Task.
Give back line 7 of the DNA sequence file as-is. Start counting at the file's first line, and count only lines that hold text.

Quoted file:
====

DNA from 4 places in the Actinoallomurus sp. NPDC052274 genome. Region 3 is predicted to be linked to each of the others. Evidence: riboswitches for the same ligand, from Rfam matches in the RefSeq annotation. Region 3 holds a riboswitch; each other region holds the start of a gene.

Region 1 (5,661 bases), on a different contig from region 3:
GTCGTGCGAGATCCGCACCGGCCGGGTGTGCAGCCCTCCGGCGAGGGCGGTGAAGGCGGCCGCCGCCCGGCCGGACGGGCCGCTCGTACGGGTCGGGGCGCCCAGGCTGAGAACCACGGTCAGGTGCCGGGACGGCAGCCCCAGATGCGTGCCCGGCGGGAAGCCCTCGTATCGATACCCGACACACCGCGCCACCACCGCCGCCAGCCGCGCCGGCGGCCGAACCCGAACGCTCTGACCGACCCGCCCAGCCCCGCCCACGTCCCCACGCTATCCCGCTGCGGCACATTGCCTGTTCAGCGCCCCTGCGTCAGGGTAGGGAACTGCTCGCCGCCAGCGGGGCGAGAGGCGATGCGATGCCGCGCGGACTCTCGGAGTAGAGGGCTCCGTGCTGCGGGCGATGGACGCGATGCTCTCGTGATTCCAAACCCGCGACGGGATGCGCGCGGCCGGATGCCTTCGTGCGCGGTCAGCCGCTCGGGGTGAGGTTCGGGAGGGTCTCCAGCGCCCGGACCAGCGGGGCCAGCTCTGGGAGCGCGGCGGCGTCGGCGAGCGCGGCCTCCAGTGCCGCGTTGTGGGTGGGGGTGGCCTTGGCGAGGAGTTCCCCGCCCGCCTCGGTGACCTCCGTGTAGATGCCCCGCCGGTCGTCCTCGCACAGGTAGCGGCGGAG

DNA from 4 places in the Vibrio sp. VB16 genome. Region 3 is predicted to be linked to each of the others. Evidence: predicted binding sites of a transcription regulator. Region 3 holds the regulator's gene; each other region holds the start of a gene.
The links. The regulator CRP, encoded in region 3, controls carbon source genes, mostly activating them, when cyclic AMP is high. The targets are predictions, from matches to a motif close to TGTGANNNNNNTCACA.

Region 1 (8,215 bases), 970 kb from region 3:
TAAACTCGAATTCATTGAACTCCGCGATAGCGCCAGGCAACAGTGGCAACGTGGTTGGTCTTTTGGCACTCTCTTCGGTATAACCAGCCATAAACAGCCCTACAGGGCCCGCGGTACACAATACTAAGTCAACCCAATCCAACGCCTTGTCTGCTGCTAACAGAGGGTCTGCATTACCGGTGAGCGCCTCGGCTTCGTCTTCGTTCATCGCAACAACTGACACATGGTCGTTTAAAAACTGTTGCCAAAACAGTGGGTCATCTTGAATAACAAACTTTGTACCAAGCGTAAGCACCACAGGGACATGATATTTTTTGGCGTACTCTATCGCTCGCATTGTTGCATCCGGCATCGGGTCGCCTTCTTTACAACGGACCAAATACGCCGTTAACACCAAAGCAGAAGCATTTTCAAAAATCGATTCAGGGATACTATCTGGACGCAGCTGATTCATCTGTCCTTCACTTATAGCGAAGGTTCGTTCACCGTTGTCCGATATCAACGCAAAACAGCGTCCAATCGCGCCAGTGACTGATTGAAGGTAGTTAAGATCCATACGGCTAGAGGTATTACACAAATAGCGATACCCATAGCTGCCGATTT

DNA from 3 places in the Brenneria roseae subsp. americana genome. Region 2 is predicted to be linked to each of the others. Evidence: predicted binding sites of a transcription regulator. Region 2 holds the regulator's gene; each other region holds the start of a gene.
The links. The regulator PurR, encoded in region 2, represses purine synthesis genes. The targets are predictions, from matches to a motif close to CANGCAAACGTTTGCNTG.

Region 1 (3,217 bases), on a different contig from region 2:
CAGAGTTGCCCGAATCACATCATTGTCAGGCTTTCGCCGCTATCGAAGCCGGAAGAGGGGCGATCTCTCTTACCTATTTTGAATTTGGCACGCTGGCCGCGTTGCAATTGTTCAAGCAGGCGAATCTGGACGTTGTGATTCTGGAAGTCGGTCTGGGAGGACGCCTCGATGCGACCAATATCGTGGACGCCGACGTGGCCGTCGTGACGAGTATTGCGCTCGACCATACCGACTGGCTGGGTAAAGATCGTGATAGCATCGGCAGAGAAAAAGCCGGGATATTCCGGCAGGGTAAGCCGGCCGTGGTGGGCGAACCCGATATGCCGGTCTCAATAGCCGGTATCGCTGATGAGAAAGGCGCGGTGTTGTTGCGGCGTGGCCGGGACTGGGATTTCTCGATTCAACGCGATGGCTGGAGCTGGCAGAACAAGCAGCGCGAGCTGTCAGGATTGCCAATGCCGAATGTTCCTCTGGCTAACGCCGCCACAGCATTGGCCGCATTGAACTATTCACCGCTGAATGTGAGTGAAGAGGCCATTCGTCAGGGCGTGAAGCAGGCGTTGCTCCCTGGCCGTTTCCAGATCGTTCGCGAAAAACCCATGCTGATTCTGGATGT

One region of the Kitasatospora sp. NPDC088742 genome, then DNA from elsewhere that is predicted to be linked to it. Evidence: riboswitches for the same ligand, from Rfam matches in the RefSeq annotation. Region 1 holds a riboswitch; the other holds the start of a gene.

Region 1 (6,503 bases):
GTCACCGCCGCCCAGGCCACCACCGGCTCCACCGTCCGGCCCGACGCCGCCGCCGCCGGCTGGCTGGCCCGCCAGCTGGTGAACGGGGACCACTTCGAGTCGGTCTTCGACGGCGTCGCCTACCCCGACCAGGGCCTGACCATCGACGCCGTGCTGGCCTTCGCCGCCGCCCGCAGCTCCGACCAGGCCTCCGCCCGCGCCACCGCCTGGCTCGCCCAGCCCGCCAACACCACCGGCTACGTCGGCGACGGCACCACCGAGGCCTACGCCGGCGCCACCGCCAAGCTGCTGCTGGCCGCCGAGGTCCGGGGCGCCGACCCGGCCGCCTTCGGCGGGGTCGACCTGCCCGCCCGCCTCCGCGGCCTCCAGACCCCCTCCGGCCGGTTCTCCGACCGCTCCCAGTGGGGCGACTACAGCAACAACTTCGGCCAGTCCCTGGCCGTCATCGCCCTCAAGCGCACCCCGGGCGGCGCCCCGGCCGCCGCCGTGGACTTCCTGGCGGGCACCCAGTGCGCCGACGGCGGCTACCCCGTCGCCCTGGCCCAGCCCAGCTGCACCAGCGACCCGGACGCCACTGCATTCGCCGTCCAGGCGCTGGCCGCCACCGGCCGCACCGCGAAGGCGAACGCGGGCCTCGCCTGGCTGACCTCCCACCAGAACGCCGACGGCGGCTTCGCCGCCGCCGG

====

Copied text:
TAAACTCGAATTCATTGAACTCCGCGATAGCGCCAGGCAACAGTGGCAACGTGGTTGGTCTTTTGGCACTCTCTTCGGTATAACCAGCCATAAACAGCCCTACAGGGCCCGCGGTACACAATACTAAGTCAACCCAATCCAACGCCTTGTCTGCTGCTAACAGAGGGTCTGCATTACCGGTGAGCGCCTCGGCTTCGTCTTCGTTCATCGCAACAACTGACACATGGTCGTTTAAAAACTGTTGCCAAAACAGTGGGTCATCTTGAATAACAAACTTTGTACCAAGCGTAAGCACCACAGGGACATGATATTTTTTGGCGTACTCTATCGCTCGCATTGTTGCATCCGGCATCGGGTCGCCTTCTTTACAACGGACCAAATACGCCGTTAACACCAAAGCAGAAGCATTTTCAAAAATCGATTCAGGGATACTATCTGGACGCAGCTGATTCATCTGTCCTTCACTTATAGCGAAGGTTCGTTCACCGTTGTCCGATATCAACGCAAAACAGCGTCCAATCGCGCCAGTGACTGATTGAAGGTAGTTAAGATCCATACGGCTAGAGGTATTACACAAATAGCGATACCCATAGCTGCCGATTT